While many people have likely heard of the Morgan horse breed — one of the earliest breeds developed in the United States — far fewer know about the much loved horse who started the lineage, Figure.
Figure was a small bay stallion, who stood just 14 hands high. But despite his smallish size, he was strong, fast and had a stylish way of moving. At 3 years old, he was given to Justin Morgan, a music teacher and composer, as payment for a debt Morgan was owed.
While under Morgan's care, Figure gained fame for his abilities as a workhorse and his speed as a racehorse. Figure famously beat two New York race horses in a 1796 sweepstakes race, and he became known as the Justin Morgan horse.
According to the American Morgan Horse Association, "[Figure's] ability to out-walk, out-trot, outrun, and out-pull other horses were legendary. His stud services were offered throughout the Connecticut River Valley and various Vermont locations over his lifetime. However, his most valuable asset was the ability to pass on his distinguishing characteristics, not only to his offspring, but through several generations."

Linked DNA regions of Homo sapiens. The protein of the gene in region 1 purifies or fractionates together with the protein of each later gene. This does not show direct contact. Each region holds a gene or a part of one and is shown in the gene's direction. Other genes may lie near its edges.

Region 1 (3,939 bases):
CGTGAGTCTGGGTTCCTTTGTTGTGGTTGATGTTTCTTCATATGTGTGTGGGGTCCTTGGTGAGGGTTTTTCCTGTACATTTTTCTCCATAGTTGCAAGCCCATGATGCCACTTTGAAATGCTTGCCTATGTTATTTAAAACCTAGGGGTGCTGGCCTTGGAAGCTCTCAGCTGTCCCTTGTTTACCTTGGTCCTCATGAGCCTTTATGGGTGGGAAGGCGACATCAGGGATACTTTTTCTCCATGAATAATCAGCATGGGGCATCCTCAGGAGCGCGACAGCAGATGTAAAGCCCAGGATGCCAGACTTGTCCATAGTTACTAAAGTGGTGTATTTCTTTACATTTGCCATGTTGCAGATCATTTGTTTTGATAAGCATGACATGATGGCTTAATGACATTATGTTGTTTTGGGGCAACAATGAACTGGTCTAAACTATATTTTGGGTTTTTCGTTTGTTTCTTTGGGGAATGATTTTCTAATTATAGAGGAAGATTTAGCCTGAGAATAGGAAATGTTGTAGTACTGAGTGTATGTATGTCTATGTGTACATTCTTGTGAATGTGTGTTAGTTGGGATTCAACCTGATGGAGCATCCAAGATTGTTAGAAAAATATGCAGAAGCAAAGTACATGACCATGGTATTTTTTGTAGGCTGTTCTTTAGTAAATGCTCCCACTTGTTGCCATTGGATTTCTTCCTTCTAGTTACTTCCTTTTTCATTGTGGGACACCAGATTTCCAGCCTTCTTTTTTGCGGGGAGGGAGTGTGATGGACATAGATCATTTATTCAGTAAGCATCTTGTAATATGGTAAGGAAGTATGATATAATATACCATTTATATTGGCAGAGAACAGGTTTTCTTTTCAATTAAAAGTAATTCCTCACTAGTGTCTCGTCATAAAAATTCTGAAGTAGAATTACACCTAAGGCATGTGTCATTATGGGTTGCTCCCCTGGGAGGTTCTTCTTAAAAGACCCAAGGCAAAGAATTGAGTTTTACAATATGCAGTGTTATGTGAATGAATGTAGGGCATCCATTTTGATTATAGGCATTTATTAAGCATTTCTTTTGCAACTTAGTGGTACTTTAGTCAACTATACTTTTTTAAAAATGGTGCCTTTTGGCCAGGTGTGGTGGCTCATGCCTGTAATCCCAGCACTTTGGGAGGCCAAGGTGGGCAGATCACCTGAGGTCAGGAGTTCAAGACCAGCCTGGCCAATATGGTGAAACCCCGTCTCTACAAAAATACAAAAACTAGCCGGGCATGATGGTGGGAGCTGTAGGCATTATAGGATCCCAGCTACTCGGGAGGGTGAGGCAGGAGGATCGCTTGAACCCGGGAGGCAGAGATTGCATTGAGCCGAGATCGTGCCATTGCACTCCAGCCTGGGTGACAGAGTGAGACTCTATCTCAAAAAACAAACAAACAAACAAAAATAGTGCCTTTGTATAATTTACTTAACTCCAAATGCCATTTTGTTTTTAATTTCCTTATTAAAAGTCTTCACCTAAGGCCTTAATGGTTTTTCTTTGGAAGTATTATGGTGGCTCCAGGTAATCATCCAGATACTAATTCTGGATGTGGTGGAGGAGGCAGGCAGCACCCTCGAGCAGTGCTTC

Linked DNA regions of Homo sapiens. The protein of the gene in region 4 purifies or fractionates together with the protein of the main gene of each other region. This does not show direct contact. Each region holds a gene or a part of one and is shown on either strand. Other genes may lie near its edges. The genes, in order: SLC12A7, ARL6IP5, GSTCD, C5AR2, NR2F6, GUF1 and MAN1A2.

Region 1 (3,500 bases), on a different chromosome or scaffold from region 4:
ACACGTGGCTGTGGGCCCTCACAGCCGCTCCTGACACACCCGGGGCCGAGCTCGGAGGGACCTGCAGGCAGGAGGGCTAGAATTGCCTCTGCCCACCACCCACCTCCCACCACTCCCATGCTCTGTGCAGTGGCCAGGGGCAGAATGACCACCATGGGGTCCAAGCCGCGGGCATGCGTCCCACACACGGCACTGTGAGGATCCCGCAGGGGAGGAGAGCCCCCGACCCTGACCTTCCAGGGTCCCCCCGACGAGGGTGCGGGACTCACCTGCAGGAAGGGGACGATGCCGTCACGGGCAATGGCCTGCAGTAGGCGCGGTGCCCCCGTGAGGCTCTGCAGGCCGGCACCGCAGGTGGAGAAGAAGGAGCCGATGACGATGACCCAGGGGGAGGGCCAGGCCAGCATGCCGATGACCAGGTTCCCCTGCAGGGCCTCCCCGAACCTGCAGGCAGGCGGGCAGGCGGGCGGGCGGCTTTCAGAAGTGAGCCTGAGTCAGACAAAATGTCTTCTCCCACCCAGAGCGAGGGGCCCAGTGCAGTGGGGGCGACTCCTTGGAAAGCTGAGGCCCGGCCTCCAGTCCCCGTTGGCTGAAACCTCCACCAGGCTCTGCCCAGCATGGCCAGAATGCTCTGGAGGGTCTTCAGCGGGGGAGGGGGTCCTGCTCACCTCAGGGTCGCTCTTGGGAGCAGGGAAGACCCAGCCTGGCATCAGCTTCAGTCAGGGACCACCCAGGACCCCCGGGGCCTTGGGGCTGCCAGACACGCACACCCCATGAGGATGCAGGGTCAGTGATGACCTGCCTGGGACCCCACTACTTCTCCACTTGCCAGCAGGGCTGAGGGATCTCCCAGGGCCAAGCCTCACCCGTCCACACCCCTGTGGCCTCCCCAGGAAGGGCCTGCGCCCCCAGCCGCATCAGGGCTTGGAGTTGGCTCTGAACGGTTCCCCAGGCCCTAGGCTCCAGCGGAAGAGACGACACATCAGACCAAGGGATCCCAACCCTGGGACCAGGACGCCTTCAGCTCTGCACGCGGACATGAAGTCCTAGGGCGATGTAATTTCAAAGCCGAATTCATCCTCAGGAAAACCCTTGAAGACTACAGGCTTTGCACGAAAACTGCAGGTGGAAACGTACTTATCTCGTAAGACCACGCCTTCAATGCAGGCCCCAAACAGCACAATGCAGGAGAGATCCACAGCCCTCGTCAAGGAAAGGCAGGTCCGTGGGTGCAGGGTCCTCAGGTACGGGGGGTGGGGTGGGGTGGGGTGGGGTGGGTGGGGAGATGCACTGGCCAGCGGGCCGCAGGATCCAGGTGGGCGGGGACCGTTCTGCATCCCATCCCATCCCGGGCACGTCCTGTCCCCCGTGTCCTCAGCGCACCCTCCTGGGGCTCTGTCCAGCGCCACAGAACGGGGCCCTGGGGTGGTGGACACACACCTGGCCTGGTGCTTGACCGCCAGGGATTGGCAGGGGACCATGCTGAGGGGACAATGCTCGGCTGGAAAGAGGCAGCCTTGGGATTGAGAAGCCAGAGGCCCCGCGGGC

The features and talents that made Figure stand out could still be readily spotted in his grandfoals.
He continued to sire foals even as he was traded from owner to owner in his later years, and he was used for everything from logging to racing to being a parade mount. In 1819, he was sold to his final owner, Levi Bean. He was put out to pasture and in 1821 and then died after being injured by a kick from another horse.
The legendary sire of a new breed of horse is at the center of author Marguerite Henry's "Justin Morgan Had a Horse" as well as a 1972 film by Walt Disney Studios with the same name.